Tuesday, February 10, 2009

Aukje de Vries' Diary Day 23

The meeting in Utrecht is a working group of Anbo, one of the Dutch seniors’ organisations. Anbo has set a daring step: it has joined the Federation of Trade Unions (in Dutch usually referred to as FNV). This happened only after long deliberations within both Anbo and FNV.

In Anbo there were many people who opposed the idea and this is comprehensible: a trade union represents people working as employees in various branches whereas Anbo’s members are no longer working but during their working life have been employees, employers or self-employed. In fact a seniors’ organisation represents people from very different walks of life. Many Anbo members were afraid Anbo would be too different from the other trade unions and would lose some of its autonomy being part of a federation with some 17 or 18 other unions. The great advantage of this move is that through FNV Anbo can be directly represented in very important national bodies, such as the SER, the Social and Economic Council, a very influential advisory board to the government in which employers and employees each have a certain number of seats. The advantages of joining the FNV have turned the scale.

In the meeting we discuss some of the consequences of this move, relative to our representation in European bodies. Anbo is represented in AGE, the European Older People’s Platform, but FNV is represented in another European older persons’ organisation called Ferpa. How to deal with representations in both organisations? How will any policy advice of our working group be routed through the organisation, now that a new organisational tier has been added?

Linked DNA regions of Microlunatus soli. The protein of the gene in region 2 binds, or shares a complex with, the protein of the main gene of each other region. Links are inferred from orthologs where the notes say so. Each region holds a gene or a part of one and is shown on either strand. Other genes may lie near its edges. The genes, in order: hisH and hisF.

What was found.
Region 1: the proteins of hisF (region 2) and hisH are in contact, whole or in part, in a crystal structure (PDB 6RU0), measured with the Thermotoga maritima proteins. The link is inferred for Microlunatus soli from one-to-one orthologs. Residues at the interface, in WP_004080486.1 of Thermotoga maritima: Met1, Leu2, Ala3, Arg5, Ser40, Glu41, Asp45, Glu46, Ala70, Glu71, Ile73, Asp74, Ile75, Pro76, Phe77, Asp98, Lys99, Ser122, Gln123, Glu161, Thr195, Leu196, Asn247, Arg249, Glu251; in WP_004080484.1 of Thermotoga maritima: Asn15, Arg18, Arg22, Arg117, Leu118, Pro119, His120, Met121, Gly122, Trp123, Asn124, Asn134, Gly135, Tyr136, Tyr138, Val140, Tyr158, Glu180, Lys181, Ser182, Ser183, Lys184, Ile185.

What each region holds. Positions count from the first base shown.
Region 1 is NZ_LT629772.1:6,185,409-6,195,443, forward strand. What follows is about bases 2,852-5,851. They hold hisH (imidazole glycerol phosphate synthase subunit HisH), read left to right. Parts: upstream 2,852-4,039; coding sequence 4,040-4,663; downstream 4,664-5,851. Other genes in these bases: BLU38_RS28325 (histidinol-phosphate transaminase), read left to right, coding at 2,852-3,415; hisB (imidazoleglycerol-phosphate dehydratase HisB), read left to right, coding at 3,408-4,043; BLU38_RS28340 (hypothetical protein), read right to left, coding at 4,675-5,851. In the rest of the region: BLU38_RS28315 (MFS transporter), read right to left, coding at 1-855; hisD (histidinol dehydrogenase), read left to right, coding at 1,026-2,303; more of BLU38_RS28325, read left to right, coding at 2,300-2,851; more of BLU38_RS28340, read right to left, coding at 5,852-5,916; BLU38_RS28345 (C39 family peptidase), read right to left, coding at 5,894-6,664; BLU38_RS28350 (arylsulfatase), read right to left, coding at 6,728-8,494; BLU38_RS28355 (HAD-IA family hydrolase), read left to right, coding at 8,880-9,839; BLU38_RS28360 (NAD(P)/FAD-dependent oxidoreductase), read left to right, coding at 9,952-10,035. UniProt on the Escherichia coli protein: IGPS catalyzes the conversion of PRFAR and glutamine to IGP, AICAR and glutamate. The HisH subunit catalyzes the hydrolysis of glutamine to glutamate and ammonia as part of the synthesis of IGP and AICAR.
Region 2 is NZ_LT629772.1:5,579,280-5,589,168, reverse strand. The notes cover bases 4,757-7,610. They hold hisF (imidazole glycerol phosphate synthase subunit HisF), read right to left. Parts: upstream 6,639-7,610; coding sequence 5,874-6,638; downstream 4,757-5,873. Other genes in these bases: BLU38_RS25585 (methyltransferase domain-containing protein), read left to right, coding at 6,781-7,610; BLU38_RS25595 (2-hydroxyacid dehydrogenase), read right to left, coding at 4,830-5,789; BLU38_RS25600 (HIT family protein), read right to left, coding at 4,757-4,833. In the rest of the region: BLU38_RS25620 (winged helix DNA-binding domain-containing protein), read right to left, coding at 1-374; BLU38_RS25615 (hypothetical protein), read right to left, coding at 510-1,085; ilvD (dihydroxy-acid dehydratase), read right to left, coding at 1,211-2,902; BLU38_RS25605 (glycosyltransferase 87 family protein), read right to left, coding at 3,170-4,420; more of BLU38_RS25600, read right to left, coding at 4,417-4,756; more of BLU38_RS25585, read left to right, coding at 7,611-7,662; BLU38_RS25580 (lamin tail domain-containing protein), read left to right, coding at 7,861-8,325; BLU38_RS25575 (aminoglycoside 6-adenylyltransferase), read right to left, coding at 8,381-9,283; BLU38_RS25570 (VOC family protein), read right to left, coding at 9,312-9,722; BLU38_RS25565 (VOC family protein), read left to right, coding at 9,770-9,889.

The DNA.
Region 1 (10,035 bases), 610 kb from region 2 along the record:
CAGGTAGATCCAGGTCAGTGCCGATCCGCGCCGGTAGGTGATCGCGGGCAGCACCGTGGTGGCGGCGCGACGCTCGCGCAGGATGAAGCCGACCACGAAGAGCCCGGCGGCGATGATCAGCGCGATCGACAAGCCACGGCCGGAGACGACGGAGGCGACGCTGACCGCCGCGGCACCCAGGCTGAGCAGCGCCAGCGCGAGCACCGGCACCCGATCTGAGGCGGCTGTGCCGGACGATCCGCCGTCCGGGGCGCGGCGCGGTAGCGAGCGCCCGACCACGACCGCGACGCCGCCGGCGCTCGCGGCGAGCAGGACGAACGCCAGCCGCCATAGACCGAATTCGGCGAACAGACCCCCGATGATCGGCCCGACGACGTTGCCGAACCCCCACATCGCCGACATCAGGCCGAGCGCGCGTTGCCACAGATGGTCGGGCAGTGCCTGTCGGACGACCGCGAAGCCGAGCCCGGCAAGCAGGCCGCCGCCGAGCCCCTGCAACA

Two of us have to go for a short while to another meeting in the same building (the agenda could have been planned better, we all agree) and with one of the persons who has also stayed behind I speculate how our future cooperation with FNV will go. There will be some tough issues to be dealt with, like raising the pension age. Raising this age from 65 to 67 is now under discussion as an answer to the economic situation. Already the FNV has voiced a loud protest, but pensioners may think differently about it. Both of us are convinced that in due time the change will have to be made. It is only logical that we work longer now that we grow so much older: the money for pensions has to be earned. But this will require changes on the work floor as well, especially for people who have physically strenuous jobs.

Another issue that we briefly deal with, after the two others have come back, is the paper of the Ministry of Health for the European peer review. One of my colleagues tells he has seen other reports from the same Ministry for different European events and they are consistently poor quality. This is to be regretted. It is bad for the reputation of the Netherlands, the Ministry does not seem interested in European activities.

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